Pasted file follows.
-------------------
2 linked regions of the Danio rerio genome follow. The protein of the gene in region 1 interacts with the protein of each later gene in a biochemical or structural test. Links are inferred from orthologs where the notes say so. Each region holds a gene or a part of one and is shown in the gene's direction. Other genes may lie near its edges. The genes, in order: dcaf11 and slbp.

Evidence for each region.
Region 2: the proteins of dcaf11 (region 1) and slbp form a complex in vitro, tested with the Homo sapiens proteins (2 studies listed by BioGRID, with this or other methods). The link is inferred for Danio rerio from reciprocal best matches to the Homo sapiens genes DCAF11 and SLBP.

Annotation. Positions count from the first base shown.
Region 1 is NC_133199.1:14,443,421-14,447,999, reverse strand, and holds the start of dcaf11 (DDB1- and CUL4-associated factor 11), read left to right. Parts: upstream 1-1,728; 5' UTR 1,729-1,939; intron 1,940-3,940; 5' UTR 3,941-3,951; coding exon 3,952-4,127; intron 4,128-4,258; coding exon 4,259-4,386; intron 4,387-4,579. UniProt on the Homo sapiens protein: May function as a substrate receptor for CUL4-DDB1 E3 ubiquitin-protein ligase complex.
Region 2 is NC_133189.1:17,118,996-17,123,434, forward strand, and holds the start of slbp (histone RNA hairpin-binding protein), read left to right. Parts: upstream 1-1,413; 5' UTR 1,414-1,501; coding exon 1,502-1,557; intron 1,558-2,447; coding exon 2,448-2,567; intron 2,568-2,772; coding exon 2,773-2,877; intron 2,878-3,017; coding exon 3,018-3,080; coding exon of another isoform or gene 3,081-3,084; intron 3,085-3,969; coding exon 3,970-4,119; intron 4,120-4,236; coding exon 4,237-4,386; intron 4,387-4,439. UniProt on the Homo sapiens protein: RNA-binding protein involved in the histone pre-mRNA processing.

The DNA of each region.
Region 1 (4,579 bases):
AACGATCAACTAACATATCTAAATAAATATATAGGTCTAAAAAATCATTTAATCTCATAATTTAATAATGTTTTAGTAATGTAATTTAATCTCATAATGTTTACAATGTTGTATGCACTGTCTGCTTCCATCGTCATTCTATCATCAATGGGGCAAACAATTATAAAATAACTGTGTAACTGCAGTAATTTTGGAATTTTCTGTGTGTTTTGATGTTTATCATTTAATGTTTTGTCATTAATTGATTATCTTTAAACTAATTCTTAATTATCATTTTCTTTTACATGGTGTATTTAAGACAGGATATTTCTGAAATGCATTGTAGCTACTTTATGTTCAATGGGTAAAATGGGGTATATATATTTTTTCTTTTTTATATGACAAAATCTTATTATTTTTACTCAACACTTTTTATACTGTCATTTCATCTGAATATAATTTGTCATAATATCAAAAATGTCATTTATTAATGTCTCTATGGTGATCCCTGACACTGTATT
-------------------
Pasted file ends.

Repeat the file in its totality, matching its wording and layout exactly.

2 linked regions of the Danio rerio genome follow. The protein of the gene in region 1 interacts with the protein of each later gene in a biochemical or structural test. Links are inferred from orthologs where the notes say so. Each region holds a gene or a part of one and is shown in the gene's direction. Other genes may lie near its edges. The genes, in order: dcaf11 and slbp.

Evidence for each region.
Region 2: the proteins of dcaf11 (region 1) and slbp form a complex in vitro, tested with the Homo sapiens proteins (2 studies listed by BioGRID, with this or other methods). The link is inferred for Danio rerio from reciprocal best matches to the Homo sapiens genes DCAF11 and SLBP.

Annotation. Positions count from the first base shown.
Region 1 is NC_133199.1:14,443,421-14,447,999, reverse strand, and holds the start of dcaf11 (DDB1- and CUL4-associated factor 11), read left to right. Parts: upstream 1-1,728; 5' UTR 1,729-1,939; intron 1,940-3,940; 5' UTR 3,941-3,951; coding exon 3,952-4,127; intron 4,128-4,258; coding exon 4,259-4,386; intron 4,387-4,579. UniProt on the Homo sapiens protein: May function as a substrate receptor for CUL4-DDB1 E3 ubiquitin-protein ligase complex.
Region 2 is NC_133189.1:17,118,996-17,123,434, forward strand, and holds the start of slbp (histone RNA hairpin-binding protein), read left to right. Parts: upstream 1-1,413; 5' UTR 1,414-1,501; coding exon 1,502-1,557; intron 1,558-2,447; coding exon 2,448-2,567; intron 2,568-2,772; coding exon 2,773-2,877; intron 2,878-3,017; coding exon 3,018-3,080; coding exon of another isoform or gene 3,081-3,084; intron 3,085-3,969; coding exon 3,970-4,119; intron 4,120-4,236; coding exon 4,237-4,386; intron 4,387-4,439. UniProt on the Homo sapiens protein: RNA-binding protein involved in the histone pre-mRNA processing.

The DNA of each region.
Region 1 (4,579 bases):
AACGATCAACTAACATATCTAAATAAATATATAGGTCTAAAAAATCATTTAATCTCATAATTTAATAATGTTTTAGTAATGTAATTTAATCTCATAATGTTTACAATGTTGTATGCACTGTCTGCTTCCATCGTCATTCTATCATCAATGGGGCAAACAATTATAAAATAACTGTGTAACTGCAGTAATTTTGGAATTTTCTGTGTGTTTTGATGTTTATCATTTAATGTTTTGTCATTAATTGATTATCTTTAAACTAATTCTTAATTATCATTTTCTTTTACATGGTGTATTTAAGACAGGATATTTCTGAAATGCATTGTAGCTACTTTATGTTCAATGGGTAAAATGGGGTATATATATTTTTTCTTTTTTATATGACAAAATCTTATTATTTTTACTCAACACTTTTTATACTGTCATTTCATCTGAATATAATTTGTCATAATATCAAAAATGTCATTTATTAATGTCTCTATGGTGATCCCTGACACTGTATT